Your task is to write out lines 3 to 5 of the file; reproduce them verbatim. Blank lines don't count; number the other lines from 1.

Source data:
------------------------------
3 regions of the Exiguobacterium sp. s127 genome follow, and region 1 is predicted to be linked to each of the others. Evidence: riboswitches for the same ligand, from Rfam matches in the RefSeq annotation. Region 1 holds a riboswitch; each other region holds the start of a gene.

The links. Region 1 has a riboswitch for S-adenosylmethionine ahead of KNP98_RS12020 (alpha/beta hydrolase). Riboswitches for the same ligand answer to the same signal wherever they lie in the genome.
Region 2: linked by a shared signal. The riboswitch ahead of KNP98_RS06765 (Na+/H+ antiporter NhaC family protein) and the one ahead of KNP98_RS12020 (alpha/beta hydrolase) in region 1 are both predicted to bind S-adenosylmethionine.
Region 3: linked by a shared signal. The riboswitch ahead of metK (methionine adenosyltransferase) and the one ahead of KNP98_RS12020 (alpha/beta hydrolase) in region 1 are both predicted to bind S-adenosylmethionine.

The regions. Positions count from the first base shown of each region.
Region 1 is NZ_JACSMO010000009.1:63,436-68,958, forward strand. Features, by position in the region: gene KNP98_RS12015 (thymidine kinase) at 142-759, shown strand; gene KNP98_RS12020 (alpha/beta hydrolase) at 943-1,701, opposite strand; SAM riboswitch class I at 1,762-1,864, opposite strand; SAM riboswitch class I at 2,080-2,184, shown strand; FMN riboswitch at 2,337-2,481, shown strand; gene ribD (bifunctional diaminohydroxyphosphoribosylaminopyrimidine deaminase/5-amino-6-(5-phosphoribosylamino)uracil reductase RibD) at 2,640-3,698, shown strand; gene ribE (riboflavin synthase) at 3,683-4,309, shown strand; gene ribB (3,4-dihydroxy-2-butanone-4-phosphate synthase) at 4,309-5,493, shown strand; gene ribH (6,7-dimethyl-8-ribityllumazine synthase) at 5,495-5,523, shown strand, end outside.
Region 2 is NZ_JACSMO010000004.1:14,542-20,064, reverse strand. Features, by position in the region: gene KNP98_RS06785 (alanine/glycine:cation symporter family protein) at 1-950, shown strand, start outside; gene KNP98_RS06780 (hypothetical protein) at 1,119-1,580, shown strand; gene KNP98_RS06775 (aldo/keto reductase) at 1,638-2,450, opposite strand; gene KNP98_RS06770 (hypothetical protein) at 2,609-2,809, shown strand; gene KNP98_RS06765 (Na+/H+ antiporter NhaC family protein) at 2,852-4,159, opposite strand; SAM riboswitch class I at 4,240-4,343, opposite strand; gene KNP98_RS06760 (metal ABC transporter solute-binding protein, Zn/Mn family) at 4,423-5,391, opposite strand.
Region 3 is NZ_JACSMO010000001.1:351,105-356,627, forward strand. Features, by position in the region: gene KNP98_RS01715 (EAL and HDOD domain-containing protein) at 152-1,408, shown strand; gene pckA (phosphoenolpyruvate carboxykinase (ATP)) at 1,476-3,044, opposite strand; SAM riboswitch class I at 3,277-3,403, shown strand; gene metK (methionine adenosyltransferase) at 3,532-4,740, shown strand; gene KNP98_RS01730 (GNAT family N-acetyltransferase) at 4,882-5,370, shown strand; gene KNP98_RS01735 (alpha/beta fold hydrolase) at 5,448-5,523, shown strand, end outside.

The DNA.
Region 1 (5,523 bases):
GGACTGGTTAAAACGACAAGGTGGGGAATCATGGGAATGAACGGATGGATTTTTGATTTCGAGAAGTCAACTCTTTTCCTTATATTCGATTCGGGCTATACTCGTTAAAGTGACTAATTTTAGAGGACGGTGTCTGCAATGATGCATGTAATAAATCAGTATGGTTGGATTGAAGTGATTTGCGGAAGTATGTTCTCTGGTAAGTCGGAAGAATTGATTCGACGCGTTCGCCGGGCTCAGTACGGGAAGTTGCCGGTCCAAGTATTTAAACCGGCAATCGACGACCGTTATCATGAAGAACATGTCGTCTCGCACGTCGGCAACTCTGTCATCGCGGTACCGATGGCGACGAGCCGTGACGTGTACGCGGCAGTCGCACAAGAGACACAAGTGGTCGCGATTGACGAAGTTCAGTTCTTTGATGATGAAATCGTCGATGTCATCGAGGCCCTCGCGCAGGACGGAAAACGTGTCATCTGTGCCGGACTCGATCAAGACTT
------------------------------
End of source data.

Region 2: linked by a shared signal. The riboswitch ahead of KNP98_RS06765 (Na+/H+ antiporter NhaC family protein) and the one ahead of KNP98_RS12020 (alpha/beta hydrolase) in region 1 are both predicted to bind S-adenosylmethionine.
Region 3: linked by a shared signal. The riboswitch ahead of metK (methionine adenosyltransferase) and the one ahead of KNP98_RS12020 (alpha/beta hydrolase) in region 1 are both predicted to bind S-adenosylmethionine.

The regions. Positions count from the first base shown of each region.